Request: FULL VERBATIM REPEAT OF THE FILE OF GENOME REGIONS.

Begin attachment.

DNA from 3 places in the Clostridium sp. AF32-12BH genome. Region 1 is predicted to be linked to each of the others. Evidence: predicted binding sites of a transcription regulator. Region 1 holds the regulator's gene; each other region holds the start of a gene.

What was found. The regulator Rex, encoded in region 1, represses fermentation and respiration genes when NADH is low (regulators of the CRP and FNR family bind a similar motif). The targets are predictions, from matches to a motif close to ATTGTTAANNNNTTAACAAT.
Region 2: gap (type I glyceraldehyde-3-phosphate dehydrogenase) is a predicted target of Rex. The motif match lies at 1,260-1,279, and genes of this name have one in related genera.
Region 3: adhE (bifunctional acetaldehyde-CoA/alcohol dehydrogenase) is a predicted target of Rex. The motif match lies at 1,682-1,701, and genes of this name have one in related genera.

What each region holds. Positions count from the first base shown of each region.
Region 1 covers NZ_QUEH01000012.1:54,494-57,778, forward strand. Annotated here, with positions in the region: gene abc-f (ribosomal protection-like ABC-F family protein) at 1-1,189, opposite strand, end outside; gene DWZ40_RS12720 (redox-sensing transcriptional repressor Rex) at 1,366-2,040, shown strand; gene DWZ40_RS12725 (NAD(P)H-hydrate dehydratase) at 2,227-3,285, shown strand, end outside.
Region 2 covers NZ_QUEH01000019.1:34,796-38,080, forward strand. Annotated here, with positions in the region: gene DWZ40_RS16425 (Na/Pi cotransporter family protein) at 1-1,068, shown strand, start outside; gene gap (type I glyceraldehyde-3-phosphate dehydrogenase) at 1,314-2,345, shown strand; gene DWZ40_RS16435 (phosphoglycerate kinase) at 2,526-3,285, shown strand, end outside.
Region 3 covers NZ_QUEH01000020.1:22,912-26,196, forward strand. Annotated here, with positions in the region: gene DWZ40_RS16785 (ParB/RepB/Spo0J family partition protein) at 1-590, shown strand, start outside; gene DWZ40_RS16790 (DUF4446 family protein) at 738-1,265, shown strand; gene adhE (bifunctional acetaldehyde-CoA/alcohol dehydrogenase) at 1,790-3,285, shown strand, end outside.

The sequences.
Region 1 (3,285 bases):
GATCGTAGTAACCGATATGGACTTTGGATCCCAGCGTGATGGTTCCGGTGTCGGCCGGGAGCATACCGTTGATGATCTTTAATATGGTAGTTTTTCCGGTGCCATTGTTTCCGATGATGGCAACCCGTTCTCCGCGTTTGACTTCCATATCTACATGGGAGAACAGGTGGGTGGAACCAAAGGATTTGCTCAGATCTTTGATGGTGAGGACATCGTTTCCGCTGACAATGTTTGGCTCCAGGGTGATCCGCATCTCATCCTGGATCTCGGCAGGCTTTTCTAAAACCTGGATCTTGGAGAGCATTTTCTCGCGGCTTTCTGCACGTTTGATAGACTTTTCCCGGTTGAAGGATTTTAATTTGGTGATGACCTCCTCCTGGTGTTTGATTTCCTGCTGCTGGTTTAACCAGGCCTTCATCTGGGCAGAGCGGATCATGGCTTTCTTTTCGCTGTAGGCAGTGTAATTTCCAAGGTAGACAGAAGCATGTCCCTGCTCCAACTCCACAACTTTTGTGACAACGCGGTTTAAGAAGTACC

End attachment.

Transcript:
DNA from 3 places in the Clostridium sp. AF32-12BH genome. Region 1 is predicted to be linked to each of the others. Evidence: predicted binding sites of a transcription regulator. Region 1 holds the regulator's gene; each other region holds the start of a gene.

What was found. The regulator Rex, encoded in region 1, represses fermentation and respiration genes when NADH is low (regulators of the CRP and FNR family bind a similar motif). The targets are predictions, from matches to a motif close to ATTGTTAANNNNTTAACAAT.
Region 2: gap (type I glyceraldehyde-3-phosphate dehydrogenase) is a predicted target of Rex. The motif match lies at 1,260-1,279, and genes of this name have one in related genera.
Region 3: adhE (bifunctional acetaldehyde-CoA/alcohol dehydrogenase) is a predicted target of Rex. The motif match lies at 1,682-1,701, and genes of this name have one in related genera.

What each region holds. Positions count from the first base shown of each region.
Region 1 covers NZ_QUEH01000012.1:54,494-57,778, forward strand. Annotated here, with positions in the region: gene abc-f (ribosomal protection-like ABC-F family protein) at 1-1,189, opposite strand, end outside; gene DWZ40_RS12720 (redox-sensing transcriptional repressor Rex) at 1,366-2,040, shown strand; gene DWZ40_RS12725 (NAD(P)H-hydrate dehydratase) at 2,227-3,285, shown strand, end outside.
Region 2 covers NZ_QUEH01000019.1:34,796-38,080, forward strand. Annotated here, with positions in the region: gene DWZ40_RS16425 (Na/Pi cotransporter family protein) at 1-1,068, shown strand, start outside; gene gap (type I glyceraldehyde-3-phosphate dehydrogenase) at 1,314-2,345, shown strand; gene DWZ40_RS16435 (phosphoglycerate kinase) at 2,526-3,285, shown strand, end outside.
Region 3 covers NZ_QUEH01000020.1:22,912-26,196, forward strand. Annotated here, with positions in the region: gene DWZ40_RS16785 (ParB/RepB/Spo0J family partition protein) at 1-590, shown strand, start outside; gene DWZ40_RS16790 (DUF4446 family protein) at 738-1,265, shown strand; gene adhE (bifunctional acetaldehyde-CoA/alcohol dehydrogenase) at 1,790-3,285, shown strand, end outside.

The sequences.
Region 1 (3,285 bases):
GATCGTAGTAACCGATATGGACTTTGGATCCCAGCGTGATGGTTCCGGTGTCGGCCGGGAGCATACCGTTGATGATCTTTAATATGGTAGTTTTTCCGGTGCCATTGTTTCCGATGATGGCAACCCGTTCTCCGCGTTTGACTTCCATATCTACATGGGAGAACAGGTGGGTGGAACCAAAGGATTTGCTCAGATCTTTGATGGTGAGGACATCGTTTCCGCTGACAATGTTTGGCTCCAGGGTGATCCGCATCTCATCCTGGATCTCGGCAGGCTTTTCTAAAACCTGGATCTTGGAGAGCATTTTCTCGCGGCTTTCTGCACGTTTGATAGACTTTTCCCGGTTGAAGGATTTTAATTTGGTGATGACCTCCTCCTGGTGTTTGATTTCCTGCTGCTGGTTTAACCAGGCCTTCATCTGGGCAGAGCGGATCATGGCTTTCTTTTCGCTGTAGGCAGTGTAATTTCCAAGGTAGACAGAAGCATGTCCCTGCTCCAACTCCACAACTTTTGTGACAACGCGGTTTAAGAAGTACC